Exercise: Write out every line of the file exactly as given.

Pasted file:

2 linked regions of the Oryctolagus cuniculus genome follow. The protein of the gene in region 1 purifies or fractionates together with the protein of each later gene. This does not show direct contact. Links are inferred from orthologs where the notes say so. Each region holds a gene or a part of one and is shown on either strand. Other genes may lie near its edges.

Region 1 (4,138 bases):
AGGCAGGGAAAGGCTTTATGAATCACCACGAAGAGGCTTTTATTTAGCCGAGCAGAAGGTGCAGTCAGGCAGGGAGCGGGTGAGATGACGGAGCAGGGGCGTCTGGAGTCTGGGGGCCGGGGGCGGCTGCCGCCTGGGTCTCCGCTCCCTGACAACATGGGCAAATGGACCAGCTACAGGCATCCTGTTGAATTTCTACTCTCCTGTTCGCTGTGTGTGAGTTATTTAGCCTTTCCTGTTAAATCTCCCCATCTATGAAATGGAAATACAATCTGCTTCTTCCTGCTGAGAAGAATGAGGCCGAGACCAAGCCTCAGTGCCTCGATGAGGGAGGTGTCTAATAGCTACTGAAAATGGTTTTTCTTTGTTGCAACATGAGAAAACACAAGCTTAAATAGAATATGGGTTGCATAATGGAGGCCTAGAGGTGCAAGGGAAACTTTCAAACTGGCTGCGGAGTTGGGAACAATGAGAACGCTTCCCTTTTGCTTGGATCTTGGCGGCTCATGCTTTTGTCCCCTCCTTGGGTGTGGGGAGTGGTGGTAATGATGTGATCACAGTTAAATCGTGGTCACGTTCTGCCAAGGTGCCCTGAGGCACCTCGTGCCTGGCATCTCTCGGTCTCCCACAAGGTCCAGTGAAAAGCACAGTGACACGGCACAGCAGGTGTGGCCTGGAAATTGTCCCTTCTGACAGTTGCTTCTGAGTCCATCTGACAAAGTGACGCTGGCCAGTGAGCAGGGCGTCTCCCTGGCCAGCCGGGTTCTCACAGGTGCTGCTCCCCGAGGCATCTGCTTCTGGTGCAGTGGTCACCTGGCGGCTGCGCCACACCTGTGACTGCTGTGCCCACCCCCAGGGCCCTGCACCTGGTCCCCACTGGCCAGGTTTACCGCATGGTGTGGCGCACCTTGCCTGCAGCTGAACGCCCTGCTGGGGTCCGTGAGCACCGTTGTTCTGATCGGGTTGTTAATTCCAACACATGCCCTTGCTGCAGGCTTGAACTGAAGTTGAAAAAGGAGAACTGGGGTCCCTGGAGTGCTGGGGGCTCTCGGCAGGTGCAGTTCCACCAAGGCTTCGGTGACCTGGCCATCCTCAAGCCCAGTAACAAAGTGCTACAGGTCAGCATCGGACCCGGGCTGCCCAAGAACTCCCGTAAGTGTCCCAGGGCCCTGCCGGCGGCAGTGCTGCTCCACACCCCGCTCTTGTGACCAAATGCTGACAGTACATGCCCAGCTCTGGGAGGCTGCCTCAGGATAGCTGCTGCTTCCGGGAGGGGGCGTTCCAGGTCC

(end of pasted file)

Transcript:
2 linked regions of the Oryctolagus cuniculus genome follow. The protein of the gene in region 1 purifies or fractionates together with the protein of each later gene. This does not show direct contact. Links are inferred from orthologs where the notes say so. Each region holds a gene or a part of one and is shown on either strand. Other genes may lie near its edges.

Region 1 (4,138 bases):
AGGCAGGGAAAGGCTTTATGAATCACCACGAAGAGGCTTTTATTTAGCCGAGCAGAAGGTGCAGTCAGGCAGGGAGCGGGTGAGATGACGGAGCAGGGGCGTCTGGAGTCTGGGGGCCGGGGGCGGCTGCCGCCTGGGTCTCCGCTCCCTGACAACATGGGCAAATGGACCAGCTACAGGCATCCTGTTGAATTTCTACTCTCCTGTTCGCTGTGTGTGAGTTATTTAGCCTTTCCTGTTAAATCTCCCCATCTATGAAATGGAAATACAATCTGCTTCTTCCTGCTGAGAAGAATGAGGCCGAGACCAAGCCTCAGTGCCTCGATGAGGGAGGTGTCTAATAGCTACTGAAAATGGTTTTTCTTTGTTGCAACATGAGAAAACACAAGCTTAAATAGAATATGGGTTGCATAATGGAGGCCTAGAGGTGCAAGGGAAACTTTCAAACTGGCTGCGGAGTTGGGAACAATGAGAACGCTTCCCTTTTGCTTGGATCTTGGCGGCTCATGCTTTTGTCCCCTCCTTGGGTGTGGGGAGTGGTGGTAATGATGTGATCACAGTTAAATCGTGGTCACGTTCTGCCAAGGTGCCCTGAGGCACCTCGTGCCTGGCATCTCTCGGTCTCCCACAAGGTCCAGTGAAAAGCACAGTGACACGGCACAGCAGGTGTGGCCTGGAAATTGTCCCTTCTGACAGTTGCTTCTGAGTCCATCTGACAAAGTGACGCTGGCCAGTGAGCAGGGCGTCTCCCTGGCCAGCCGGGTTCTCACAGGTGCTGCTCCCCGAGGCATCTGCTTCTGGTGCAGTGGTCACCTGGCGGCTGCGCCACACCTGTGACTGCTGTGCCCACCCCCAGGGCCCTGCACCTGGTCCCCACTGGCCAGGTTTACCGCATGGTGTGGCGCACCTTGCCTGCAGCTGAACGCCCTGCTGGGGTCCGTGAGCACCGTTGTTCTGATCGGGTTGTTAATTCCAACACATGCCCTTGCTGCAGGCTTGAACTGAAGTTGAAAAAGGAGAACTGGGGTCCCTGGAGTGCTGGGGGCTCTCGGCAGGTGCAGTTCCACCAAGGCTTCGGTGACCTGGCCATCCTCAAGCCCAGTAACAAAGTGCTACAGGTCAGCATCGGACCCGGGCTGCCCAAGAACTCCCGTAAGTGTCCCAGGGCCCTGCCGGCGGCAGTGCTGCTCCACACCCCGCTCTTGTGACCAAATGCTGACAGTACATGCCCAGCTCTGGGAGGCTGCCTCAGGATAGCTGCTGCTTCCGGGAGGGGGCGTTCCAGGTCC